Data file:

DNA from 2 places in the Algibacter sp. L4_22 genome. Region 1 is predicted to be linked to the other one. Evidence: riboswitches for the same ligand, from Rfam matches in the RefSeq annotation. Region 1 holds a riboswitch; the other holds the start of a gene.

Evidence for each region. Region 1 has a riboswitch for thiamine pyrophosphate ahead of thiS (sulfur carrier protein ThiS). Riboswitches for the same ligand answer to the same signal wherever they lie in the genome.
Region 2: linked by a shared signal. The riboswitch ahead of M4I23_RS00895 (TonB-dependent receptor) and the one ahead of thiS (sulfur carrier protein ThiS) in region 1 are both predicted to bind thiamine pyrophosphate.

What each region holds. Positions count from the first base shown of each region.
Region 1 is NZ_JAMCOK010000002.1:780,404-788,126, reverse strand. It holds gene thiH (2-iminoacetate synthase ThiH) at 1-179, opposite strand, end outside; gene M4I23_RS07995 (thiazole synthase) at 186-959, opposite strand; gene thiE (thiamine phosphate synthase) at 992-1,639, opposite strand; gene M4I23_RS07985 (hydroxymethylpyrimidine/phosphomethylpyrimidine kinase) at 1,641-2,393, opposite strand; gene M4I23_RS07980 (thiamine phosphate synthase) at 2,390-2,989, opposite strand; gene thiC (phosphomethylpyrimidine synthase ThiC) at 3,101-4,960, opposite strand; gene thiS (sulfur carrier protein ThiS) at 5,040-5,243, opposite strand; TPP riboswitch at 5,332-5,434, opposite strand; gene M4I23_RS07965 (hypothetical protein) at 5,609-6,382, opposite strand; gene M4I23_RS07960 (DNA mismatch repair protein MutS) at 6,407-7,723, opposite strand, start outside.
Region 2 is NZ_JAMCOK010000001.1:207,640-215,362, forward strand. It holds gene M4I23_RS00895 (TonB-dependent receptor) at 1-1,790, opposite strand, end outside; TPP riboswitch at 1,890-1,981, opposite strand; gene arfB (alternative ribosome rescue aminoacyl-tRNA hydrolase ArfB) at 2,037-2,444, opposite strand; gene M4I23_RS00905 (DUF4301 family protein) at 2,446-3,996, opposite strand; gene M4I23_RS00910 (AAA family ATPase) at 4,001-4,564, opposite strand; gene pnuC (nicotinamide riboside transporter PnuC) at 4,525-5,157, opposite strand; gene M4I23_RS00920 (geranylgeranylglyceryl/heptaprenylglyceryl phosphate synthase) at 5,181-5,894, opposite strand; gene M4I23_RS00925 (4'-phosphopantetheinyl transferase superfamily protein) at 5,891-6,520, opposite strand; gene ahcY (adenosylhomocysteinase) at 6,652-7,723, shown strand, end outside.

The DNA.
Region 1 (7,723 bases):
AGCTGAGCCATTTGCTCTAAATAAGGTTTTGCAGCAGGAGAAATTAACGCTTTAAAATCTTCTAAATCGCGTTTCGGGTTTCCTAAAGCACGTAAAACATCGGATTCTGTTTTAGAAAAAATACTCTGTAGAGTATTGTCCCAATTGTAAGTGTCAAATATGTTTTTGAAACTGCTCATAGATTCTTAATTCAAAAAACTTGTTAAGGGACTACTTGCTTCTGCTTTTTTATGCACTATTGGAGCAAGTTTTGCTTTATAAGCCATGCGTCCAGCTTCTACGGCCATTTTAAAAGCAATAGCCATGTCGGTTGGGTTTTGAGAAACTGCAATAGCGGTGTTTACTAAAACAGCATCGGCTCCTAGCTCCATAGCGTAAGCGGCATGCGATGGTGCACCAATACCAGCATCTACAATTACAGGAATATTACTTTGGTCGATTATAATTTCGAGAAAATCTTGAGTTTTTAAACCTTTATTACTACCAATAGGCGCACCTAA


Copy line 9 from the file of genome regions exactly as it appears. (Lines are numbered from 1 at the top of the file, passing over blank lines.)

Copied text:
AGCTGAGCCATTTGCTCTAAATAAGGTTTTGCAGCAGGAGAAATTAACGCTTTAAAATCTTCTAAATCGCGTTTCGGGTTTCCTAAAGCACGTAAAACATCGGATTCTGTTTTAGAAAAAATACTCTGTAGAGTATTGTCCCAATTGTAAGTGTCAAATATGTTTTTGAAACTGCTCATAGATTCTTAATTCAAAAAACTTGTTAAGGGACTACTTGCTTCTGCTTTTTTATGCACTATTGGAGCAAGTTTTGCTTTATAAGCCATGCGTCCAGCTTCTACGGCCATTTTAAAAGCAATAGCCATGTCGGTTGGGTTTTGAGAAACTGCAATAGCGGTGTTTACTAAAACAGCATCGGCTCCTAGCTCCATAGCGTAAGCGGCATGCGATGGTGCACCAATACCAGCATCTACAATTACAGGAATATTACTTTGGTCGATTATAATTTCGAGAAAATCTTGAGTTTTTAAACCTTTATTACTACCAATAGGCGCACCTAA